Win Rate Is A Constant

You will see most players who have been playing for a significant amount of time say something like the following:

“My win rate is x bb/100.”

A lot of the time they will have x correctly figured using some hand history tracking program. They know exactly how many big blinds they’ve won for every 100 hands they’ve played. They call that their win rate. What they get wrong is the verb. Is.

No one’s win rate is anything. It was x over a given period of hands. Win rate is a historical measure of a player’s results. Just like a hedge fund manager can tell you their fund has provided x% return on investment over the past five years, a poker player can tell you that they have won at x bb/100. But neither can truthfully tell you that’s how much they’ll grow or win next year.

Win rate can be a useful indicator of future performance, or a reasonable measure of skill over a large number of hands, within the context of certain game conditions. But win rate is not a constant, and neither is it an independent variable. It’s a function.

Specifically, win rate is a function of:

• Player skill

• Opponent skill

  • The match up of specific strategies (not just the differential between player and opponent skill, but the interaction of their styles)
  • Rake
  • Variance
  • Emotional control

None of this is to say that win rate is useless. We can use it to calculate various helpful measures. We can use the player’s standard deviation along with win rate to calculate how likely it is that this player should expect to run at a certain win rate in the future, given static conditions.

Of course, conditions are dynamic. Some players improve and others don’t. The rake may change, and so may legislation. New players will move up to a given level and others may move down. The player whose win rate we’re looking at may improve or go on tilt. So we can use win rate as a guideline, but shouldn’t take it as an absolute.

To complicate matters, we add the element of variance. Again, we can use standard deviation and win rate to calculate how likely it is for a player with a certain win rate to perform at a certain level, given static conditions.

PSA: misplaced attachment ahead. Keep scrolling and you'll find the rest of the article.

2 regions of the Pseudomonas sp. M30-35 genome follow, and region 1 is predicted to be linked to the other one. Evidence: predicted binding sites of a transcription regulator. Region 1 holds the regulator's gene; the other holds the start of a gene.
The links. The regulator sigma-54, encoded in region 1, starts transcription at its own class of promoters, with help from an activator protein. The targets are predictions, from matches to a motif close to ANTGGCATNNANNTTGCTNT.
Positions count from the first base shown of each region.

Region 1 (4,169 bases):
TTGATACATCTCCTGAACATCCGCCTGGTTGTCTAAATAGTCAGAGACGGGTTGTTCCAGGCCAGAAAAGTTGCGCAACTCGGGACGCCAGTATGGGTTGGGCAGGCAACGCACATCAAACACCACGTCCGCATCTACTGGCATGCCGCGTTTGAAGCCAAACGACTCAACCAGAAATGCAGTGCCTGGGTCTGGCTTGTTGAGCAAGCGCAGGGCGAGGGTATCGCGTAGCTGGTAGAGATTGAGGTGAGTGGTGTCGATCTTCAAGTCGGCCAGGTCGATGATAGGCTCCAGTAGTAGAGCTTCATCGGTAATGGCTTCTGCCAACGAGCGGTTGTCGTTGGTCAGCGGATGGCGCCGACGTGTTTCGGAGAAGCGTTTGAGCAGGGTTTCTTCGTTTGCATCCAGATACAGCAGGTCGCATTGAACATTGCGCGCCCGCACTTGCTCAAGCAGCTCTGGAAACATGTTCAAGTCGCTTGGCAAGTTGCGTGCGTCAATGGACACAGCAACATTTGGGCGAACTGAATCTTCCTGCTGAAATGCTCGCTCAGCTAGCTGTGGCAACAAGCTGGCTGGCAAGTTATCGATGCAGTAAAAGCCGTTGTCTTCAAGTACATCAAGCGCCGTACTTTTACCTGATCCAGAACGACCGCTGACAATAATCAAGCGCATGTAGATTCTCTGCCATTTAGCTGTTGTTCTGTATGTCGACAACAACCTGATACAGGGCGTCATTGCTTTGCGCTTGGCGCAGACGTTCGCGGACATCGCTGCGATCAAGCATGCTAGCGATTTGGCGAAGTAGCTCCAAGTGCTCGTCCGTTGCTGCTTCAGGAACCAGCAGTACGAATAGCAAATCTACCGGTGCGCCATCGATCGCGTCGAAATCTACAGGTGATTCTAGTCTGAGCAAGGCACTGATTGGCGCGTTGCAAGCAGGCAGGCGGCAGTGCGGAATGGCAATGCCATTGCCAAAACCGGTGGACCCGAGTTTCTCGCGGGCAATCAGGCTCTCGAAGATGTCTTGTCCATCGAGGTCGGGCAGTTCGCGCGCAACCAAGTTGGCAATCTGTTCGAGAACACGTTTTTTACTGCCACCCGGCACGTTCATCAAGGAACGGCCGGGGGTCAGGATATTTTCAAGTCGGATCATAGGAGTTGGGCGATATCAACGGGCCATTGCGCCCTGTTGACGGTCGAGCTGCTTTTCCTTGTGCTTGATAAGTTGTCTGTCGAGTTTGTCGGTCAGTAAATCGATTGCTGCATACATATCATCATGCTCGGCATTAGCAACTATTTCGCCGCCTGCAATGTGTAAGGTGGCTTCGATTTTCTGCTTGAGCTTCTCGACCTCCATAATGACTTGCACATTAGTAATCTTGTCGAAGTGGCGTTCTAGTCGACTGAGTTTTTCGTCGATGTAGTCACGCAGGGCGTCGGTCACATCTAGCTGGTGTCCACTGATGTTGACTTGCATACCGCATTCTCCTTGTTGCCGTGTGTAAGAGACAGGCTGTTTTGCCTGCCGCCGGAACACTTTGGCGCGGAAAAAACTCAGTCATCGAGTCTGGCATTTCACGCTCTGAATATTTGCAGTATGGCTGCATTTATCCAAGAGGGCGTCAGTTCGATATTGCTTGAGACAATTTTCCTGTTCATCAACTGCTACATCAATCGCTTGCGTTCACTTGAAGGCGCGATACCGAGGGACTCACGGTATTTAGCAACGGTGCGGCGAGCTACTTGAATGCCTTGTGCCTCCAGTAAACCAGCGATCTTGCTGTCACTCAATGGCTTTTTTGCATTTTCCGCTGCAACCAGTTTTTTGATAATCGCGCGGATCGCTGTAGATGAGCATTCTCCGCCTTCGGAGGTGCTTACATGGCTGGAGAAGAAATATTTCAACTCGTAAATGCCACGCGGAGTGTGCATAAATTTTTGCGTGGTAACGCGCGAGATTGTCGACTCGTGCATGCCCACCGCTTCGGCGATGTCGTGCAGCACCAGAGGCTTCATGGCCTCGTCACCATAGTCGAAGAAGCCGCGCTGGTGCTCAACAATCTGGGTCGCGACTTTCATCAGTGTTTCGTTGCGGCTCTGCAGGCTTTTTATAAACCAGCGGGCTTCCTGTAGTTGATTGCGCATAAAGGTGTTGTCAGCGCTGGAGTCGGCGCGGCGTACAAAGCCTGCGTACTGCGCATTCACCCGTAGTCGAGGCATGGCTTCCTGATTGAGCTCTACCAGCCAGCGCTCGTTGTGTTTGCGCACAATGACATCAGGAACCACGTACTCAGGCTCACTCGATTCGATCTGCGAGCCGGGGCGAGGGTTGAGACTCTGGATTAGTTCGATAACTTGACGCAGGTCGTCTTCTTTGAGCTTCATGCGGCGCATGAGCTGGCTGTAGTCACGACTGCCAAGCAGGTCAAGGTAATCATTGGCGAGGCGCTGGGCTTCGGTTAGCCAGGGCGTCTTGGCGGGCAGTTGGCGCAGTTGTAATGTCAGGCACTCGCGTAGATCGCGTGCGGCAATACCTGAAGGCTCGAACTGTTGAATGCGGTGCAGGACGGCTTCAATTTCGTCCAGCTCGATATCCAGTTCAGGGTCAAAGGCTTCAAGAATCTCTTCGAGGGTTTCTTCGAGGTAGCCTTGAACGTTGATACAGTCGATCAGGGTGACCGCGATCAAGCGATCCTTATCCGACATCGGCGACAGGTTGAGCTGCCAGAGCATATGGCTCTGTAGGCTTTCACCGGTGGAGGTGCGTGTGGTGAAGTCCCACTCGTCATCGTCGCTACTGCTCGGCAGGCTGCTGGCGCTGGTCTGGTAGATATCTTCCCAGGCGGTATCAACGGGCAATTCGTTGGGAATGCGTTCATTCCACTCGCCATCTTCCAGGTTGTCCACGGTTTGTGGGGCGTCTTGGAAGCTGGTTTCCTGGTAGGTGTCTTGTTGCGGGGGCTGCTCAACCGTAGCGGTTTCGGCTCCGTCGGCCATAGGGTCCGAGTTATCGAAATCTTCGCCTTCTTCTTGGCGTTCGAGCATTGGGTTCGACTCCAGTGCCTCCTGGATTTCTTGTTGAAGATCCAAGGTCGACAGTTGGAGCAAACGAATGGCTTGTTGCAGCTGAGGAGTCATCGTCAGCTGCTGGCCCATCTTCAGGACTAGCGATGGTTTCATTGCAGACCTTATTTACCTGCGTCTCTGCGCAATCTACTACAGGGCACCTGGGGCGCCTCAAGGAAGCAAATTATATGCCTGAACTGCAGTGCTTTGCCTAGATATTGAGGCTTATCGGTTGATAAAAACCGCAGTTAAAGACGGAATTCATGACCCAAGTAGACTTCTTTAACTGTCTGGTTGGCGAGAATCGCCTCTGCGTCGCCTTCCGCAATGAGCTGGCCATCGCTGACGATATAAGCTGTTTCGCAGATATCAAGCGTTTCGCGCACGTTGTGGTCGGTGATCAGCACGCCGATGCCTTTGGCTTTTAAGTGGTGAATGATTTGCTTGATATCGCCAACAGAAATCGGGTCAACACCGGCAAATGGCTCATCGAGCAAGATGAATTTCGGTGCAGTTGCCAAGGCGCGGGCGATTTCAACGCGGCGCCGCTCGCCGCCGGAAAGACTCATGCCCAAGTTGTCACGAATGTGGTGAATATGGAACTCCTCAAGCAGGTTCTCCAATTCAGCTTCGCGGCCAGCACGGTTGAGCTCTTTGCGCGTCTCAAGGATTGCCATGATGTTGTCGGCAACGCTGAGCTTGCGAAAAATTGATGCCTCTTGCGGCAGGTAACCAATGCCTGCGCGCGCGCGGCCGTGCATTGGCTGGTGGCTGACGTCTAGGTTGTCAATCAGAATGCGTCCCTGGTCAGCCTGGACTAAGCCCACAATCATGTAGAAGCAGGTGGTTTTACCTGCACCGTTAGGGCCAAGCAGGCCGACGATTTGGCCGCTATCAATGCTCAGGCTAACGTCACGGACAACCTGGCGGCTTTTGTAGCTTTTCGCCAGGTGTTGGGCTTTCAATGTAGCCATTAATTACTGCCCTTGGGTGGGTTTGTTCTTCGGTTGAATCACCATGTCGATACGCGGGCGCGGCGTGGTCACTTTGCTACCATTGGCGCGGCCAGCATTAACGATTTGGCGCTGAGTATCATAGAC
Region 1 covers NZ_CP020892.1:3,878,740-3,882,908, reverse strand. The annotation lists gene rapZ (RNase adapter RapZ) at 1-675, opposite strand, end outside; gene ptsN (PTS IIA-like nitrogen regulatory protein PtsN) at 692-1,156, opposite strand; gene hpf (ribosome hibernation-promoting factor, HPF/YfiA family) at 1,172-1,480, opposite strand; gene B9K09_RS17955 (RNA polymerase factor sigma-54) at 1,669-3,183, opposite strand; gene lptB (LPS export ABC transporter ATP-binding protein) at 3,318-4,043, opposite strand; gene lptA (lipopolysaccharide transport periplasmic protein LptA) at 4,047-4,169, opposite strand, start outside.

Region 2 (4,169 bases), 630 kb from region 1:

Even assuming that conditions don’t change, there is no guarantee that a player will get results anywhere near expectation. It’s possible to run really, really bad for a really, really long time. Stretches of hands that you wouldn’t think possible are, in fact, possible. You can run bad for a million hands. That’s a lot of poker. A bad run that long is unlikely, and you shouldn’t expect to face one. But you should be prepared.

If you plan to play poker for a living, you need to consider the likelihood of running below expectation, and figure out how you’re going to deal with it. If your monthly expenses are $2500, you can’t play an amount of poker where your expectation is $2500. Even if you have savings in the bank, eventually you will run into a stretch worse than you have imagined. Find a way to have an expectation higher than your monthly nut. That way, a few bad months won’t put you off track. And if you are lucky enough to run above expectation, you’ll have an excellent year-end bonus.

As a prospective pro you should have:

Living expenses saved up. 6 to 12 months is a good place to start. Exactly how much you need saved up depends on your living situation. What are the consequences of falling behind in your bills? How hard is it to catch up if you fall behind?

A higher expectation than your monthly nut. Having an expectation of two to three times your expenses will help protect you from bad stretches. It will also give you opportunity to put money in savings or build your bankroll so you can move up in stakes and increase your hourly earnings. If you need $2500 a month to get by, we suggest you play a number of hands that will allow you to average $5000 to $7500 in profits. It’s better to get out in front than it is to fall behind. Don’t forget to include rakeback or bonus money in this number, though. That spends just as well as winnings.

A large enough bankroll to withstand the vagaries of variance. The chances of going broke depend on the size of your bankroll, your expected win rate, your standard deviation, and your willingness and ability to move down in stakes should you hit a rough patch. If that sounds like a lot to calculate, we encourage you to follow Dusty’s guideline of always maintaining 100 buy ins for your current limit (assuming 100-blind games).

It is possible to succeed without meeting any of the above conditions. In fact, both authors of this book were lucky enough to survive a complete lack of early planning. But if you plan to have a long poker career, why not give yourself the best chance possible? You’ll need to get it together eventually. Why not start off doing things right out of the gate?

The fact is that most good players overestimate their ability and their win rate because they ran well when they first started playing. There is a selection bias here. Those who try to play well and get poor results often quit. They won’t make it to the long run. The players who start off on the

lucky side of variance have a better chance to survive. They eventually see the bad runs of cards themselves, but they’ve had time to build up the strategic and emotional skills, not to mention the bankroll, necessary to see it through.

Variance can be brutal. Those unprepared quit poker because of it. Be prepared.

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